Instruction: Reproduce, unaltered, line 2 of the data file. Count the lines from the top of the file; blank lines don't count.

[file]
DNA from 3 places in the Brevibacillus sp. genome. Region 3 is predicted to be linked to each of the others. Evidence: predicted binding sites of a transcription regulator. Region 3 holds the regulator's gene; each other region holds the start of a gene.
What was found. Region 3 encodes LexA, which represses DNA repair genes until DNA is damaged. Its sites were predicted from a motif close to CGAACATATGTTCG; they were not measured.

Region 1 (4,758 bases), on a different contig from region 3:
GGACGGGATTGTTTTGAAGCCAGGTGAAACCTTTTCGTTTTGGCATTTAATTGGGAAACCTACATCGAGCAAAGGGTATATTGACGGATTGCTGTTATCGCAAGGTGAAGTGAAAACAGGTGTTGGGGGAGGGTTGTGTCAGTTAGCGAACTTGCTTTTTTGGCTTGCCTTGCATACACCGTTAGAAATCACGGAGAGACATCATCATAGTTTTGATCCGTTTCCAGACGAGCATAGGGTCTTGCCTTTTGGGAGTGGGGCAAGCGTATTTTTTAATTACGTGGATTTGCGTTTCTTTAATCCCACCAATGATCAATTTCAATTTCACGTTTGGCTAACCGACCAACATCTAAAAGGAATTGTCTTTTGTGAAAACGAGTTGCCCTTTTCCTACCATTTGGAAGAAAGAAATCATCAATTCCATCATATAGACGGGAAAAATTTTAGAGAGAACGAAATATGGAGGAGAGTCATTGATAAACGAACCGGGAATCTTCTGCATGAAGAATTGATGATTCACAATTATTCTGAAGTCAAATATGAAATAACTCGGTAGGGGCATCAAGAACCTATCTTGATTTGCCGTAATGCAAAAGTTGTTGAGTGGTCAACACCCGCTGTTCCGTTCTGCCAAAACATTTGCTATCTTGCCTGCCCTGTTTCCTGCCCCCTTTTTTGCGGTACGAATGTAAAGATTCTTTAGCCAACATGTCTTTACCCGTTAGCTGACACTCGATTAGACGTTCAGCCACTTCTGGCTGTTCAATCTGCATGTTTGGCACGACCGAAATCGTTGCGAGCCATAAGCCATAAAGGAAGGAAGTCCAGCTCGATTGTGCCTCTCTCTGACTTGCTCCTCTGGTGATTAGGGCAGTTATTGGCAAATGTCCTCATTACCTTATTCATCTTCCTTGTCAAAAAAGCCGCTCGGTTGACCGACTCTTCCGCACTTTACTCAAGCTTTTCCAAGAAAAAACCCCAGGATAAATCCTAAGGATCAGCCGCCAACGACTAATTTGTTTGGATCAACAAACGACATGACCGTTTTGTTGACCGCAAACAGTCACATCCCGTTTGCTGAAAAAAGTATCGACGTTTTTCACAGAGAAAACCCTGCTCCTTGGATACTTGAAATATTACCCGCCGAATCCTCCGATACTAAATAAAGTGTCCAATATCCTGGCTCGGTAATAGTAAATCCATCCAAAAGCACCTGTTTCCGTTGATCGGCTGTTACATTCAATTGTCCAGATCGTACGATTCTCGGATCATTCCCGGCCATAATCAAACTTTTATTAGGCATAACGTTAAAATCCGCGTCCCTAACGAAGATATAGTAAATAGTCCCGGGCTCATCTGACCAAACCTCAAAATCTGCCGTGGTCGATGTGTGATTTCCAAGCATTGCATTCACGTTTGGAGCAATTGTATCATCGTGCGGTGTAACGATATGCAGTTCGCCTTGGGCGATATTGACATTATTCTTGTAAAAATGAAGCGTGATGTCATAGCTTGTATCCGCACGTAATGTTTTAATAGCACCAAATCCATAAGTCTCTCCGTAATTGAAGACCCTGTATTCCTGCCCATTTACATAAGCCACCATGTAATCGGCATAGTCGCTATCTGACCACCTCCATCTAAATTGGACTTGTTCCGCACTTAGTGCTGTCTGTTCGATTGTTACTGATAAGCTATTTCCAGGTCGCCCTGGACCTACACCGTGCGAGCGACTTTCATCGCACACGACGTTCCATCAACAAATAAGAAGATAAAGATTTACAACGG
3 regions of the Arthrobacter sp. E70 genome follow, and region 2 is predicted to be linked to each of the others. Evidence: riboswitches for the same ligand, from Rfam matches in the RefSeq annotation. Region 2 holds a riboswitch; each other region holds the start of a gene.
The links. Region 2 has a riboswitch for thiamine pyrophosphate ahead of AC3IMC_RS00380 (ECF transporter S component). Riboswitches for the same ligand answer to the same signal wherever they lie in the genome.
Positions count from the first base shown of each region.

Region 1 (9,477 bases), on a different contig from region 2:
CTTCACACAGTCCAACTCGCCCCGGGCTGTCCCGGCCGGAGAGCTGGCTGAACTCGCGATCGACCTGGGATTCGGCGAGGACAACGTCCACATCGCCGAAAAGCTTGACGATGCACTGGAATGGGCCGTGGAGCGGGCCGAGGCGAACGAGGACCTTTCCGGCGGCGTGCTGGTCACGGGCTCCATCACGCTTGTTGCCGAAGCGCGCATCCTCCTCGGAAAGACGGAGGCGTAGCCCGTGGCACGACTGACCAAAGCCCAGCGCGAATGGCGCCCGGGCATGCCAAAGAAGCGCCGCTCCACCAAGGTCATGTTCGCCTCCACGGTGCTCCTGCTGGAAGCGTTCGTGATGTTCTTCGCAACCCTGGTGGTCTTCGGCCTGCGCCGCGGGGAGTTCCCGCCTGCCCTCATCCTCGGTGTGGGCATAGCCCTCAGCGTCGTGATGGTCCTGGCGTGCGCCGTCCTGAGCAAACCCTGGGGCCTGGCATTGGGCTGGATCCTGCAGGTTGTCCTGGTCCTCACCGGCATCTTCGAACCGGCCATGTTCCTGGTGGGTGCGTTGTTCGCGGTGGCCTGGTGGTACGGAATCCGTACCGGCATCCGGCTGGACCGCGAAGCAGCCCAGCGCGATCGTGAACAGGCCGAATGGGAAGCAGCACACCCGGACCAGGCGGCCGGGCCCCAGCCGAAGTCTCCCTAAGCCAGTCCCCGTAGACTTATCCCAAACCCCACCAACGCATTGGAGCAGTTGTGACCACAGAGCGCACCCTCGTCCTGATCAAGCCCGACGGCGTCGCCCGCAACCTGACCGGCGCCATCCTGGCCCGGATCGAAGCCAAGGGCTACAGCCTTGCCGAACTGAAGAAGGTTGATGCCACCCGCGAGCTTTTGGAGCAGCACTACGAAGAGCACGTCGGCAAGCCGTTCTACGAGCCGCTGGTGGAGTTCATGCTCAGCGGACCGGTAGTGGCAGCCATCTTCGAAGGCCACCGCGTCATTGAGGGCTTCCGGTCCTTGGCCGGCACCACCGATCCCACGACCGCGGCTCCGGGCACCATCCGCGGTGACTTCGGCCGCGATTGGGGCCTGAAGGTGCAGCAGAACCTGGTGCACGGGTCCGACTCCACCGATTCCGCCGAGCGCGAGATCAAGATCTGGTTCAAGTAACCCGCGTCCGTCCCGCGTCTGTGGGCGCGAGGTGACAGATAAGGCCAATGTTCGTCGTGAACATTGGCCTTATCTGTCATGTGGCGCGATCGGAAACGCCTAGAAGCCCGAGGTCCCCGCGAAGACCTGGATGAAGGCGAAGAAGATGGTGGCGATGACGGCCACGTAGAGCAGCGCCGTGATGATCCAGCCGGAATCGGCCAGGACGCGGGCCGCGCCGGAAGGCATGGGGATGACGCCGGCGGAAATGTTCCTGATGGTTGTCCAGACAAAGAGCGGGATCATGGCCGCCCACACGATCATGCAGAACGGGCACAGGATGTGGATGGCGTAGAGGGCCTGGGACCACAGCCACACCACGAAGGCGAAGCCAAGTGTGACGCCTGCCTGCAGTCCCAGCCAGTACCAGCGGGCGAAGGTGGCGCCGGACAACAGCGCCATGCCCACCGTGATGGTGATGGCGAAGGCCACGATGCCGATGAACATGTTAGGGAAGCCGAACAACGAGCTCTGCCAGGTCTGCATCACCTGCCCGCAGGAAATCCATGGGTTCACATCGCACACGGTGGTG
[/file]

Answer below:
What was found. Region 3 encodes LexA, which represses DNA repair genes until DNA is damaged. Its sites were predicted from a motif close to CGAACATATGTTCG; they were not measured.